## 2. Results

### 2.1. Circuit spaces and logic functions

The circuits we discuss in detail have *n*_{I} = 4 input and *n*_{O} = 4 output bits, as well as *m* columns of logic gates, each of which contain *n* gates. That is, a circuit consists of *m* × *n* total gates. We allow the five most commonly different kinds of two-input logic gates, that is OR, AND, XOR, NAND, NOR (figure 1*a*). Even for small numbers of input bits, output bits and internal gates, these specifications allow a very large number of circuits. Column 2 of the electronic supplementary material table S1 shows the size of the circuit space (number of possible circuits; see electronic supplementary material) for different circuit sizes. Even the smallest size circuit we consider (3 × 3 = 9 gates) has an astronomical number of more than 10^{24} circuit configurations, a number that rises to more than 10^{116}, for circuits with 6 × 6 gates. To represent the circuits, we use a representation based on the Cartesian genetic programming approach, developed by Miller (1999; Miller & Thomson 2000; see §4.1).

As mentioned earlier, a circuit space can be viewed as a graph. Two circuits (nodes) are neighbours or connected by an edge, if they vary only by an elementary change in configuration (figure 1*c*). Such elementary changes affect the identity of a single logic gate (circuit *C*_{3} in figure 1*c*), a change in one of the inputs to a gate (*C*_{2}), or a (single) change in the array input mappings (*C*_{5}) or output mappings (*C*_{6}). We define the shortest distance between two different circuits as the number of edges (elementary changes) in the shortest path separating them. Circuit configurations can be represented as vectors of integers that describe the inputs to each of the logic gates, the logic function computed by each gate, as well as the circuit output (see the electronic supplementary material). For a circuit of size *m* × *n* with *n*_{O} outputs, the size of this representation is 3*mn* + *n*_{O}, which is also the maximal distance (diameter) of the circuit space. For example, the maximal circuit distance of 4 × 4 circuits with four outputs is given by 52 elementary changes.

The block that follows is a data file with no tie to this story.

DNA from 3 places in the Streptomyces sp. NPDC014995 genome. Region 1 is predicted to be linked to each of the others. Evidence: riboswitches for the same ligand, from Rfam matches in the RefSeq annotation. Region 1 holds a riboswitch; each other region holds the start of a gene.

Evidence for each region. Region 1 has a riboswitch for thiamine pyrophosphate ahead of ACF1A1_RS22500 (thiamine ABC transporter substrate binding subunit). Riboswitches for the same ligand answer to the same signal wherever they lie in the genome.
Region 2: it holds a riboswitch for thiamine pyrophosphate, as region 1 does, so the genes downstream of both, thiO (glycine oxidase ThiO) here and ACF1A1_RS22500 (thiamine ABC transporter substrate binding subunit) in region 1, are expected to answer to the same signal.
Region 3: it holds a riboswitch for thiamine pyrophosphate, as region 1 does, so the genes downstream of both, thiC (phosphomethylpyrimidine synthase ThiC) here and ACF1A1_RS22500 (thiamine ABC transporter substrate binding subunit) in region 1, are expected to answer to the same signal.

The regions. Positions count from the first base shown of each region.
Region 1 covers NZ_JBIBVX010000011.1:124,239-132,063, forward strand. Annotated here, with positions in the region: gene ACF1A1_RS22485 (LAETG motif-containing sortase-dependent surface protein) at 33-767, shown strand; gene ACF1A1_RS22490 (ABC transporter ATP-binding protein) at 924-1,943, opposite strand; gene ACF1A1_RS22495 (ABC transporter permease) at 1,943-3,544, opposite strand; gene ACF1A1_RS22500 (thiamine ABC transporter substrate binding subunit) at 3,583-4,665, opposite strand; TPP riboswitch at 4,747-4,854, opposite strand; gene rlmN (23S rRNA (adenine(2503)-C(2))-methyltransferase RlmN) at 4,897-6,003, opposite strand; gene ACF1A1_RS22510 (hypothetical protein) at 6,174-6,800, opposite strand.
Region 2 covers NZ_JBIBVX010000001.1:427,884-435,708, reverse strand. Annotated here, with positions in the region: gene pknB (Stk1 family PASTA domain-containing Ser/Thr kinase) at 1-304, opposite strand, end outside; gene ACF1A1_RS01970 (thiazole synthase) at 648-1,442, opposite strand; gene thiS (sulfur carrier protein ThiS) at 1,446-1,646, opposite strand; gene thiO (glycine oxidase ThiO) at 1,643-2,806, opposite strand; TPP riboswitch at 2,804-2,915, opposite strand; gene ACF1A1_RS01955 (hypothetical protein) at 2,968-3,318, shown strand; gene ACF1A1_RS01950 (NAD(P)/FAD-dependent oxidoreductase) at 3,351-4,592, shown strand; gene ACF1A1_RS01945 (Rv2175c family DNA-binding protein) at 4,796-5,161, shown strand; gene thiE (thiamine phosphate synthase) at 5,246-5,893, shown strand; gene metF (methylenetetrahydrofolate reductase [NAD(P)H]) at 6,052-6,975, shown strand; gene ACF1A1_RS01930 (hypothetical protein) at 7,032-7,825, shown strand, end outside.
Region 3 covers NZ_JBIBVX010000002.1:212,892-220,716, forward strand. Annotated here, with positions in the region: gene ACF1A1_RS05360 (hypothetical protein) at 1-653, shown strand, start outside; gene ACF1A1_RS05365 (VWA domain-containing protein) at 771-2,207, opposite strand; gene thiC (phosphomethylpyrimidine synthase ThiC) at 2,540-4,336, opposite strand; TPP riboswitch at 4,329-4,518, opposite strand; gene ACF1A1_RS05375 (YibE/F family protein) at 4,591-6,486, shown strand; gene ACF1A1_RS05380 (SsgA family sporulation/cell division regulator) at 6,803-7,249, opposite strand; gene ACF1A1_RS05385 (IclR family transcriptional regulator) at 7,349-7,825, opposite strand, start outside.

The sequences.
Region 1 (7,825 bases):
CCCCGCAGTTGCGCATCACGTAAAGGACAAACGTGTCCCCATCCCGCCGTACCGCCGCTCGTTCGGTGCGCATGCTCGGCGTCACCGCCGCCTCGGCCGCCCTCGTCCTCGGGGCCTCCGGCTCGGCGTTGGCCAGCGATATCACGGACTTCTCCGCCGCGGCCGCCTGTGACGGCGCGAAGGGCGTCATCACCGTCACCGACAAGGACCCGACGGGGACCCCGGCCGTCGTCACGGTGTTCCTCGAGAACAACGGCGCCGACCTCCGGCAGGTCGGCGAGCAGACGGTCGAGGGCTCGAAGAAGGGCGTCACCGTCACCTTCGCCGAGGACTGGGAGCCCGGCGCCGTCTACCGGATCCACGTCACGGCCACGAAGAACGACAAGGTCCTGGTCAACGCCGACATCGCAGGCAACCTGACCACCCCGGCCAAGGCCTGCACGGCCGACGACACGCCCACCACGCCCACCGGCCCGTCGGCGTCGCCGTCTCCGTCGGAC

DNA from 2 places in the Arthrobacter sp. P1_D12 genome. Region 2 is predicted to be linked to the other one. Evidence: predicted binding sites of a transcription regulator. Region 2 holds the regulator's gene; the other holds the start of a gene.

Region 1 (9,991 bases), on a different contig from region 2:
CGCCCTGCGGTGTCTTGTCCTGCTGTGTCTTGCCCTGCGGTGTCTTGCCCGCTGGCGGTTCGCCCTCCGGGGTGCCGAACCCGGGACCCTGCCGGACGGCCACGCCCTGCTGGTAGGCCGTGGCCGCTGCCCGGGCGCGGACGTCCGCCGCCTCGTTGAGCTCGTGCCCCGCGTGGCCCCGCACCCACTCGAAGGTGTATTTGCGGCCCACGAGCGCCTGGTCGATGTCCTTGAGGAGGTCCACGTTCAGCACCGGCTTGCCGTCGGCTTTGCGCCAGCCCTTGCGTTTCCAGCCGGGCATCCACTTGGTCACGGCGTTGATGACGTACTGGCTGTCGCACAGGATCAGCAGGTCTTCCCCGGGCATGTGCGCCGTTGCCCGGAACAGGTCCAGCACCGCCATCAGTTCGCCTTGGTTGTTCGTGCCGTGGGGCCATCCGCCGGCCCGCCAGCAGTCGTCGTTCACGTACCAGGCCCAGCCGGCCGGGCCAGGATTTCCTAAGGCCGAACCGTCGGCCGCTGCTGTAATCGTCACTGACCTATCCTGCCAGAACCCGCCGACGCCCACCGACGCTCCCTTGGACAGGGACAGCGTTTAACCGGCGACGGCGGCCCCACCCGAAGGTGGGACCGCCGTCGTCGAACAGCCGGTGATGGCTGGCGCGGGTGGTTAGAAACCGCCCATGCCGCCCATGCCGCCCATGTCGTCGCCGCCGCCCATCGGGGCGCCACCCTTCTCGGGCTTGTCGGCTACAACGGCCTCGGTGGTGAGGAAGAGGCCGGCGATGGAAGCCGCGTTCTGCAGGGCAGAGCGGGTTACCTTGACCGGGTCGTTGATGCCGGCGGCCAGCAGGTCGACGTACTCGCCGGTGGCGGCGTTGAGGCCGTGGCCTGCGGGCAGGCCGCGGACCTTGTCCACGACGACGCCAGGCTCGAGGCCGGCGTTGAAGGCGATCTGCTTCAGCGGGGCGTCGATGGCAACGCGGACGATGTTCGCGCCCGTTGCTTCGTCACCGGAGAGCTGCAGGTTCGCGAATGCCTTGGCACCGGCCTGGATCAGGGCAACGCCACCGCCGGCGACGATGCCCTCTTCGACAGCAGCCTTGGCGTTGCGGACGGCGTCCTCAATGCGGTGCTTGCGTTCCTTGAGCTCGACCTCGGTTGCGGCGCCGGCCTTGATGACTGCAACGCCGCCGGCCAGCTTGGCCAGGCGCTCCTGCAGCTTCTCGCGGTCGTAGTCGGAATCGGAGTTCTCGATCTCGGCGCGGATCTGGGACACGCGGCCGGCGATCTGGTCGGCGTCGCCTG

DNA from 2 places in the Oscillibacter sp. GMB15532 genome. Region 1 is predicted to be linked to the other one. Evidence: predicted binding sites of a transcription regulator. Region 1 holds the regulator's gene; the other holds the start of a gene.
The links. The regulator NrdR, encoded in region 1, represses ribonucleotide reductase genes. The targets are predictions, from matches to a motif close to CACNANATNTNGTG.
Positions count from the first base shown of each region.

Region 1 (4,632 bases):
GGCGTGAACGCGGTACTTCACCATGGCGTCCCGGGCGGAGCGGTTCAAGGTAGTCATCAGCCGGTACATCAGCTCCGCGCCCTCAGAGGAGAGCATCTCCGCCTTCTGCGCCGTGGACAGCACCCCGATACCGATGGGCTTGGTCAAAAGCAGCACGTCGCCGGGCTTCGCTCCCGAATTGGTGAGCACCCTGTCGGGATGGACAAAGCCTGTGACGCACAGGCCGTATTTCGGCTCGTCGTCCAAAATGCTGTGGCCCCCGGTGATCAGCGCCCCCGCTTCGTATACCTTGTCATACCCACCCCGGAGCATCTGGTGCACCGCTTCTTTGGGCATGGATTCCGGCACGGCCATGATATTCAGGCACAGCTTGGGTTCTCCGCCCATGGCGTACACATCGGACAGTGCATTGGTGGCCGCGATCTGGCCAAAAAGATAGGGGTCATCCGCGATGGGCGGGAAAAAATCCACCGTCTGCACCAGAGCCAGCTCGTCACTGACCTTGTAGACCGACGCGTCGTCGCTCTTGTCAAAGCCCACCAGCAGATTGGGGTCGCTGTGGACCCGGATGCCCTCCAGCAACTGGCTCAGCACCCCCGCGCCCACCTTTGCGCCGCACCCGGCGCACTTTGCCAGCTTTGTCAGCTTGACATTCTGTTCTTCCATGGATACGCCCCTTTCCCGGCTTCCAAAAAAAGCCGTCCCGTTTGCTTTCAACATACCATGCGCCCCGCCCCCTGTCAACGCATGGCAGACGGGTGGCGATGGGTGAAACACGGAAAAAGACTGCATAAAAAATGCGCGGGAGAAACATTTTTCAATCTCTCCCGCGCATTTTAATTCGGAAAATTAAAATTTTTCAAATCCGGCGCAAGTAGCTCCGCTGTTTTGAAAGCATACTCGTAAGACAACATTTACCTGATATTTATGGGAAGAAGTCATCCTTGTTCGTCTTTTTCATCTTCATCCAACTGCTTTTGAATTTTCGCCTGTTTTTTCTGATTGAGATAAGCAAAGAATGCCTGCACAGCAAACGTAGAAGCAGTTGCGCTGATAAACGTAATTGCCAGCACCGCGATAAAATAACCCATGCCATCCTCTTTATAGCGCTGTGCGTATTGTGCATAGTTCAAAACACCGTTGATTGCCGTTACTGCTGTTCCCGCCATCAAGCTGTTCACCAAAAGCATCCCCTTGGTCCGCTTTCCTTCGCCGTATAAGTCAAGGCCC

Below, we highlight our observations for circuits of size 4 × 4, since this number strikes a balance between circuit complexity and computational tractability. However, we will also explore how our observations depend on circuit size, by examining a broader class of circuits whose sizes range from 3 × 3 to 6 × 6 gates. We note that the complexity of the systems we study, both in terms of circuit numbers and functions, is comparable to that of genotypes and phenotypes in complex biological systems (Lipman & Wilbur 1991; Schuster *et al.* 1994; Wagner 2008*b*).

### 2.2. Some logic functions are frequent, others rare in circuit space

In analogy to biological systems, we define a logic function's circuit set or neutral set as the set of circuits that compute this function. Any one circuit set can consist of one or more connected *neutral networks*, which we define as connected subsets computing the same function. Since the circuit space for our focal circuits is very large (approx. 10^{45}), an exhaustive analysis is impossible. We thus sample circuits from this space at random and uniformly, that is, with equal probability. To assess the size distribution of circuit sets for different logic functions, we sampled a large number of 2 × 10^{7} circuits from the genotype space at random (see the electronic supplementary material) and recorded the function each circuit computed. Figure 2*a* shows a rank histogram for the logic functions a 4 × 4 circuit computes. For this plot, we assigned each function a rank based on the number of circuits in our sample that compute it. The most frequent function is assigned rank 1. The vertical axis of the figure indicates the frequency of the function, defined as the number of times the function arose divided by the sample size (2 × 10^{7}). We see that a small number of functions are computed by many circuits, whereas many functions are computed by only few circuits in the sample. Electronic supplementary material, figure S1 shows analogous histograms for circuits of other sizes.